Clayton Cramer on the Lessons of McDonald v. Chicago

Clayton Cramer, historian and Second Amendment advocate, finds two essential lessons in the McDonald decision. The lessons he finds do not come from the decision itself but rather from the events necessary to build a majority that would find for the Second Amendment and from a body of both legal and historical scholarship used to support that decision.

The first lesson is that elections have consequences. He notes that the election of George W. Bush in 2000 and then the reelection in 2004 allowed Bush to appoint Chief Justice Roberts and Justice Alito to the Court.

Does anyone seriously think that President Gore’s appointments to the Supreme Court would have been part of 5-4 majorities in support of the Second Amendment? No matter how strong the arguments, Gore’s appointees would simply not have considered the Second Amendment an individual right.

The second lesson is that conservative scholarly research and support for it is just as important.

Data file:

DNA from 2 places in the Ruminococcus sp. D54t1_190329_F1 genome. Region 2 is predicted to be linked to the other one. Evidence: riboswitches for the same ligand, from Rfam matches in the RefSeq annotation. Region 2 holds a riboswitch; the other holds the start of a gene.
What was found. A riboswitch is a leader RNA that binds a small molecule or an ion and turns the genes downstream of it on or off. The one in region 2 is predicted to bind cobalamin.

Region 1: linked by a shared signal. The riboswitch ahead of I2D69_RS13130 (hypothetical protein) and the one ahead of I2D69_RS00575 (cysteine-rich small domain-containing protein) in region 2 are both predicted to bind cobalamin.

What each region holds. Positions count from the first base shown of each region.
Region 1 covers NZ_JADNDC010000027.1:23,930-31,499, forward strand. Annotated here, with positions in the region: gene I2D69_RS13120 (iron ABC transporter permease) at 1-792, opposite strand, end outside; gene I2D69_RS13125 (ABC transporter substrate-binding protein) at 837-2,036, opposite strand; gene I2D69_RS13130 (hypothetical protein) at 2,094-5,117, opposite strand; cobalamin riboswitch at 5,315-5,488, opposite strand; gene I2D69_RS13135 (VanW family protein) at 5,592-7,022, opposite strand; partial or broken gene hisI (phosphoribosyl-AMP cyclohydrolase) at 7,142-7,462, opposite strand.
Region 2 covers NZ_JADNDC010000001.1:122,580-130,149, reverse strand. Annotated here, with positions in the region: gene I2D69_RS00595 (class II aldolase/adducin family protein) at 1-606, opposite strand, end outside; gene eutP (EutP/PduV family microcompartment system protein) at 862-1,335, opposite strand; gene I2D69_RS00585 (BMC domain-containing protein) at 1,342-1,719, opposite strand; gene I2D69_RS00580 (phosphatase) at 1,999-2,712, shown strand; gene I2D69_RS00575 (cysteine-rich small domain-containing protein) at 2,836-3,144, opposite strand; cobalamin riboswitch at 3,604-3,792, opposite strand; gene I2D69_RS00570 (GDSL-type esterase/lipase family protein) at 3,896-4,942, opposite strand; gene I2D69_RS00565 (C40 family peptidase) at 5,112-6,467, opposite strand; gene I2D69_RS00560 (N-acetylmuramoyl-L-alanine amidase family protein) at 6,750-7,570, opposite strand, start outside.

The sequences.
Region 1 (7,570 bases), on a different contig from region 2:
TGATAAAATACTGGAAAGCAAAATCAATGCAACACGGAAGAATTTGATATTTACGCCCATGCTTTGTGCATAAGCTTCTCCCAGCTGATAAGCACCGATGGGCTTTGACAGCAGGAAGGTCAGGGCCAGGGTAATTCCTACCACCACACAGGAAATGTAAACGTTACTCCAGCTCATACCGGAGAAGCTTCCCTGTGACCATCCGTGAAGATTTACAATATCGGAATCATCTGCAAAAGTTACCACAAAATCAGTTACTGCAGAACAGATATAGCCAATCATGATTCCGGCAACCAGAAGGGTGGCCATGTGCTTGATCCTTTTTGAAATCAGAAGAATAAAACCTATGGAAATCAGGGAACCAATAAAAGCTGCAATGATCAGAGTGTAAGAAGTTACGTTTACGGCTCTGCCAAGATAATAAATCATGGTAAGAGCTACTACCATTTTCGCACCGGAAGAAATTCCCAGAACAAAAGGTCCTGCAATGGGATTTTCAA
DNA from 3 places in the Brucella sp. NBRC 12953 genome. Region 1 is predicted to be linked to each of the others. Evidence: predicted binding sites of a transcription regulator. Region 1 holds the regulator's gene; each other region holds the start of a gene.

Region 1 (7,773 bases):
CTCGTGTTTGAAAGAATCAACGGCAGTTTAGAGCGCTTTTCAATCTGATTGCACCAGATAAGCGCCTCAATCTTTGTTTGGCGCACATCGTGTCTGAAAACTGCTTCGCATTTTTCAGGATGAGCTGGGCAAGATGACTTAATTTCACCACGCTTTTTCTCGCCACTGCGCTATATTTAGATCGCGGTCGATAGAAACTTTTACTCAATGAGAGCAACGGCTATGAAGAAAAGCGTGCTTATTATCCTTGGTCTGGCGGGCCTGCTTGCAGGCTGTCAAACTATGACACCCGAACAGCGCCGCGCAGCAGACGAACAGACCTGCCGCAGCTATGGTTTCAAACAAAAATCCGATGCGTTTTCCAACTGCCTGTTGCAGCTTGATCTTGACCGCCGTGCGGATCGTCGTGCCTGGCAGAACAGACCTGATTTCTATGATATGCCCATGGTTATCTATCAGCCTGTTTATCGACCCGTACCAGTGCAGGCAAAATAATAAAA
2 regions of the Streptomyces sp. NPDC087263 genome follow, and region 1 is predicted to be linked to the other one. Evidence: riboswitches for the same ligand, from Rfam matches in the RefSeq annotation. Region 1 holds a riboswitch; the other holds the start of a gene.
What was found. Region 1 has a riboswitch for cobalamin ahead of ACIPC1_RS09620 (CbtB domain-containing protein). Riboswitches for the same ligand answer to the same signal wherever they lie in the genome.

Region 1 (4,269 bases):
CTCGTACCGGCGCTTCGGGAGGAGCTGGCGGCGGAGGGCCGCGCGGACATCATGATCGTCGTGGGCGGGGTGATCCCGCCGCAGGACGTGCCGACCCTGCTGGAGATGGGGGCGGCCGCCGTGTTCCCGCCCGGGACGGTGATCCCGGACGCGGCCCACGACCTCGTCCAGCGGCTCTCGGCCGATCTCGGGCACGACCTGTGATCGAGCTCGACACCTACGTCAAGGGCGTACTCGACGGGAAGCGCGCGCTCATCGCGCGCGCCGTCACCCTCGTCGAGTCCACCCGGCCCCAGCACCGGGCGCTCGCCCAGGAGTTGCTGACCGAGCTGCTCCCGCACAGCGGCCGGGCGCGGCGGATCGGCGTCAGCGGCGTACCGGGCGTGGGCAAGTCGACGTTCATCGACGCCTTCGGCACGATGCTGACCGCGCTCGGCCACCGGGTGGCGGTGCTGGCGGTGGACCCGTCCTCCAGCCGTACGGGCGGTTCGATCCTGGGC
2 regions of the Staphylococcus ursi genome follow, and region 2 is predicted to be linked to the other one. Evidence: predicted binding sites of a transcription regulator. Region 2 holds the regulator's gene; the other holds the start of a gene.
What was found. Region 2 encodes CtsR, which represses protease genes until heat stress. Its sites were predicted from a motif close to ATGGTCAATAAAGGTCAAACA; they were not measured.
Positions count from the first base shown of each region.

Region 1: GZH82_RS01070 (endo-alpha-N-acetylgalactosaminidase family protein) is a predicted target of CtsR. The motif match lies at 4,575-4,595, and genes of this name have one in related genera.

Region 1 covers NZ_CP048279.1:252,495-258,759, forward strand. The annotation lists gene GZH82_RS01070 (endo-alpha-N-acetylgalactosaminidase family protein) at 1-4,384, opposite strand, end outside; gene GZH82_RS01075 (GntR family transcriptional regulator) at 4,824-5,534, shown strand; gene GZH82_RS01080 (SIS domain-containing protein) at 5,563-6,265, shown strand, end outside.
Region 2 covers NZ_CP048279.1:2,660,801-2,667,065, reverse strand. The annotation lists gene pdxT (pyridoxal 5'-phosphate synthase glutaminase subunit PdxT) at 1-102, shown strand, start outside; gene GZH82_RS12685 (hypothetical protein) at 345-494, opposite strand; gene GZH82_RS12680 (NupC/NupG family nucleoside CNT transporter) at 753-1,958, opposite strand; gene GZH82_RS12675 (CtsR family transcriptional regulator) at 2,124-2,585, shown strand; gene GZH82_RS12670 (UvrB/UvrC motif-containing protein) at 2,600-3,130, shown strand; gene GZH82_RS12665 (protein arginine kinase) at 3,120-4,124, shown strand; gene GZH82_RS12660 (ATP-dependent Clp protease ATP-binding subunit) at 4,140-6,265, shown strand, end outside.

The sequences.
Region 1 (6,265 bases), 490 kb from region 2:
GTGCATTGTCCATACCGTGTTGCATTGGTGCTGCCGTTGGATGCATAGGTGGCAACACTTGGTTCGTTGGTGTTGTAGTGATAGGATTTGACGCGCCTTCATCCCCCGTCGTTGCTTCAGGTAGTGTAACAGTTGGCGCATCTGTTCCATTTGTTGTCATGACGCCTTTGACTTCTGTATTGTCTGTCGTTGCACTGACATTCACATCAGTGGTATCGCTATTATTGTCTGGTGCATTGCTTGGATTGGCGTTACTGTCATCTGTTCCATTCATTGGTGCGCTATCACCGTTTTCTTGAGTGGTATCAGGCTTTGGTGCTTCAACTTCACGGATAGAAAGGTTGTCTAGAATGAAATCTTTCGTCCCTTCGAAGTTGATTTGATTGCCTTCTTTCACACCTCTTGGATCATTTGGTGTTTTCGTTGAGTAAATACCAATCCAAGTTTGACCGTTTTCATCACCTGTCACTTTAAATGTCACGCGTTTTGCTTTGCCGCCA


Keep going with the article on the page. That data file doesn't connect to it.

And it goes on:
Scholarly research is important; even justices that are sympathetic to our perspective needed something to point to as evidence in support of the individual right. Quite a number of us have been researching the history of the right to arms for many years now, and the results of our work provided something that the justices could support without embarrassment.

Both are necessary. Winning presidential elections means sympathetic justices, and scholarly research means arguments that stand up well at oral arguments and in decisions. You can’t do just one and expect victory. You have to do both.

Unlike winning elections, building support for conservative social, legal, and historical research is a long-term proposition. If we don’t start to support these scholars now, it may just be too late.


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